Pain in the head region is called a headache, but there are hundreds of different kinds of headaches, depending on where the pain is located, what the pain is like, and the course of the headache. The most common kind of headaches are tension headaches. Other types of headache include sinus, menstrual, cluster, and migraine. Treatment for headache can vary, and some types of headaches respond better to certain treatments. If you experience headaches, see your doctor to make sure there is no underlying medical cause. Depending on the kind of headache you have, she may also be able to recommend one treatment over another.
Treating Headache with Medication
Over the counter pain relievers like acetaminophen, ibuprofen, and aspirin can relieve pain associated with tension headaches. They may also lessen the severity of migraine headaches.
Prescription medications are usually recommended for migraines or cluster headaches. Triptans were the first medications targeted for migraines. These drugs include sumatriptan (Imitrex) and zolmitriptan (Zomig). They might be used as preventive medications, or to treat symptoms. Talk with your doctor about which medications may be best for your headaches.
Drugs containing ergotamine, known as ergots, aid in muscle constriction. When blood vessels constrict, this can help reduce migraine pain. These drugs are not as widely used due to the triptans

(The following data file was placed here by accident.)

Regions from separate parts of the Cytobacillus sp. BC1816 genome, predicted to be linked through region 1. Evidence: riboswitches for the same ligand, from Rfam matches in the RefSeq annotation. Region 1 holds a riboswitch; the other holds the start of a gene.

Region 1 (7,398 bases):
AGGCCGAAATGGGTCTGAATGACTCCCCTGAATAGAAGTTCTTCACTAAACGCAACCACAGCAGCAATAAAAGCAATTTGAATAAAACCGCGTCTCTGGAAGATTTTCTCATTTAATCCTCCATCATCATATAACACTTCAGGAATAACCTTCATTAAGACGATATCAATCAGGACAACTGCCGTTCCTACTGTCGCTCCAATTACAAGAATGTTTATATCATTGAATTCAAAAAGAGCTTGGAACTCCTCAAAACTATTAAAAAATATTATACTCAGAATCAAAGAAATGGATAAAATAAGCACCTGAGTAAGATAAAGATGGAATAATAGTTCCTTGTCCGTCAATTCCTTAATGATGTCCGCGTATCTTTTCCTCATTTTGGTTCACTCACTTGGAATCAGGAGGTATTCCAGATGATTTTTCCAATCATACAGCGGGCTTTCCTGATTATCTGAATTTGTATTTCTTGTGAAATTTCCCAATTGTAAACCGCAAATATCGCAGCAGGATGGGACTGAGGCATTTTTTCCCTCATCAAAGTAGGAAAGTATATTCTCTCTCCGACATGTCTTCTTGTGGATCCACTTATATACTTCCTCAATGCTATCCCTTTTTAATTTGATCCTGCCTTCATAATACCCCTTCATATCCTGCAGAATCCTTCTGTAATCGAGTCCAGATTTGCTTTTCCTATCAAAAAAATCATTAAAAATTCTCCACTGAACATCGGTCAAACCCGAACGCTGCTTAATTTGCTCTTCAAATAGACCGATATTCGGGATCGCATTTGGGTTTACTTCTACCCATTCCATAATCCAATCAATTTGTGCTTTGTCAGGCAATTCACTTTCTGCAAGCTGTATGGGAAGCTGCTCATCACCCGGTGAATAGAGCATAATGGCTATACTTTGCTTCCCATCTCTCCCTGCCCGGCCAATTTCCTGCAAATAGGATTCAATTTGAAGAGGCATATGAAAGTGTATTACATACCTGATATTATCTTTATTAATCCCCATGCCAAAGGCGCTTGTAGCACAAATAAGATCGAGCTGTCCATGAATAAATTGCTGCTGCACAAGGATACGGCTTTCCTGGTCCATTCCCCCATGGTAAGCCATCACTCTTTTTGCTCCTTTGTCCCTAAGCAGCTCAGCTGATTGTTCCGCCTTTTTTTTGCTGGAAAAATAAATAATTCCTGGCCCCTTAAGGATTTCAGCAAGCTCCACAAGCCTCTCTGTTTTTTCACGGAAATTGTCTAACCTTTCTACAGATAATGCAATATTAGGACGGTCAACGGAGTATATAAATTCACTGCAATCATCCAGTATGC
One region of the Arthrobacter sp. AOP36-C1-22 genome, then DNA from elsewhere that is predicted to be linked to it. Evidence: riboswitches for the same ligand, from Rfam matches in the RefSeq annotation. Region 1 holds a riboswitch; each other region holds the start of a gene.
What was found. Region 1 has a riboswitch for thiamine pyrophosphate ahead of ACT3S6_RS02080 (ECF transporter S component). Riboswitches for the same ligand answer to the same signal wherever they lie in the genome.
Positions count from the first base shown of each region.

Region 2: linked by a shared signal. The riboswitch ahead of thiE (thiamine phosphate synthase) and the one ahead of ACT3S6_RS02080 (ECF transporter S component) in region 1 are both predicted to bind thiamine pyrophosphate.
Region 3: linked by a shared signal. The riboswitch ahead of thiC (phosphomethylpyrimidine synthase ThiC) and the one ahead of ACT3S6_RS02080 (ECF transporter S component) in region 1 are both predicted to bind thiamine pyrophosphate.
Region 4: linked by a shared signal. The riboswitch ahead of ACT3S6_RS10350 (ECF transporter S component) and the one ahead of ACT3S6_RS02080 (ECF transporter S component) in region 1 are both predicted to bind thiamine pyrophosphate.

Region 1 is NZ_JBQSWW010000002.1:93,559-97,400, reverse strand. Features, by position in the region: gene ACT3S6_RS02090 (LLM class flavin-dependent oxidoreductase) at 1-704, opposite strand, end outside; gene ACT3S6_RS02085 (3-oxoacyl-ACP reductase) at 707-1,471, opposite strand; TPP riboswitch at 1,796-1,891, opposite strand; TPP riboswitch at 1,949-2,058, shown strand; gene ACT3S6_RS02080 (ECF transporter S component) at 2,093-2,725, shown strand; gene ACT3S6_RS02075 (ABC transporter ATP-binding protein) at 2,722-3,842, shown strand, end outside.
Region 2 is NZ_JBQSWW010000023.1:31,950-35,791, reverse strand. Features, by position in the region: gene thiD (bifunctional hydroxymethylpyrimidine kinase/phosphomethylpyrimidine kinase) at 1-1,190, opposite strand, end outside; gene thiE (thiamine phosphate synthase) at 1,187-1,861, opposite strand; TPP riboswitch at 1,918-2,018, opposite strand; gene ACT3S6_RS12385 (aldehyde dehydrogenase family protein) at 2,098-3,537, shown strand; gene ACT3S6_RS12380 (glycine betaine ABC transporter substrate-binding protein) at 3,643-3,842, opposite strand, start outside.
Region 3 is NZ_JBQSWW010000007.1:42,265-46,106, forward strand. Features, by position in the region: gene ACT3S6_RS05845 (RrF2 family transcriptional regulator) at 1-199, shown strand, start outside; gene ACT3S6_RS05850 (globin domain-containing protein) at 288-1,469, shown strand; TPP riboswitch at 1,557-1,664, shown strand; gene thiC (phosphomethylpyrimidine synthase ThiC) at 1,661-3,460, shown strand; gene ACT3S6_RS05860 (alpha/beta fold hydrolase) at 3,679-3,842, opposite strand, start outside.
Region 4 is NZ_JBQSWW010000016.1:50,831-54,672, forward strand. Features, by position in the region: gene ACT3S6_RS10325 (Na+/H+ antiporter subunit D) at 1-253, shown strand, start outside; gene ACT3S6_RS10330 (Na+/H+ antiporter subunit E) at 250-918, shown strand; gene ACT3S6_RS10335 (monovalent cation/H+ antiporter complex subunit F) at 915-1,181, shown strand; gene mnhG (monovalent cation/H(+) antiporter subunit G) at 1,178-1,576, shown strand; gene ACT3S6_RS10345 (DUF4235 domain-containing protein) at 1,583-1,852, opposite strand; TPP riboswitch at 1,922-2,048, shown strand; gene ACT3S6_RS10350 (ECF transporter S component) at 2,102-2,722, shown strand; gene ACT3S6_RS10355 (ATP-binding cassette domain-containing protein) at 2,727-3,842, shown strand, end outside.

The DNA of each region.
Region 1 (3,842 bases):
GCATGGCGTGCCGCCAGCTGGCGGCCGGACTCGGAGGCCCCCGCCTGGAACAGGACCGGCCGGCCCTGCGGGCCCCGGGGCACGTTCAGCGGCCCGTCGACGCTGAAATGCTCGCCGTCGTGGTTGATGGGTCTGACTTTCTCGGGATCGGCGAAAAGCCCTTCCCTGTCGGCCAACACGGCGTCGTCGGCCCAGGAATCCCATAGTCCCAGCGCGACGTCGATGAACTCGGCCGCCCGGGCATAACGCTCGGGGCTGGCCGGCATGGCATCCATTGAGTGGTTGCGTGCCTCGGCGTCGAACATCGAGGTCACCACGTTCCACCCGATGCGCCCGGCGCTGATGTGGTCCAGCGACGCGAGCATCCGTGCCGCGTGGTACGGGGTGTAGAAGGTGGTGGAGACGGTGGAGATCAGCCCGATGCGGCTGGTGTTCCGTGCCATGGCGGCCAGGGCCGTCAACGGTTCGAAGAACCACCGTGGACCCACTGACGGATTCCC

If your doctor prescribes medication for your headaches, tell her about any other medications or supplements you are taking, to avoid any adverse interactions.
Behavioral Treatments for Headache
Medication is not always necessary for headache relief, especially if the headaches are caused by tension. Massage, relaxation training, meditation, lying down in a dark and quiet room, and hot or cold compresses on the head and neck have all been shown to reduce headache pain.
Cognitive behavioral therapy, or CBT, may be beneficial for some patients. CBT is a kind of talk therapy that enables patients to identify and deal with stressors. Stress management techniques, reframing situations and symptoms, and changing dysfunctional thought patterns are all part of CBT.
Lifestyle Changes to Treat Headache
Changing your diet can affect your headaches. Some individuals with migraines are triggered by foods. Such trigger foods include those high in MSG, lunchmeats containing nitrates, red wine, or caffeine. If you are unsure whether any foods trigger your headaches, keep a headache diary. Note any headaches that follow ingestion of certain foods.
Make sure you are eating regularly. Skipping meals can cause low blood sugar and headaches.
Stay physically active. If your headaches are caused by stress, physical activity can reduce stress. The University of Maryland Medical Center also states that aerobic activity may help prevent migraines. Before starting any exercise routine, check with your doctor to make sure it is safe and appropriate for you to do so.
Complementary Treatment for Headaches
Some individuals find that complementary or alternative treatments are effective in relieving headache pain. Acupuncture, which uses thin needles along energy pathways or pressure points, has been proven beneficial for some individuals.
Several herbs and supplements can help with headaches, including ginger, vitamin B2, magnesium supplements, feverfew, and fish oil. Before using any of these treatments, ask your doctor if it is safe to do so, given your health history and any other medications you are on.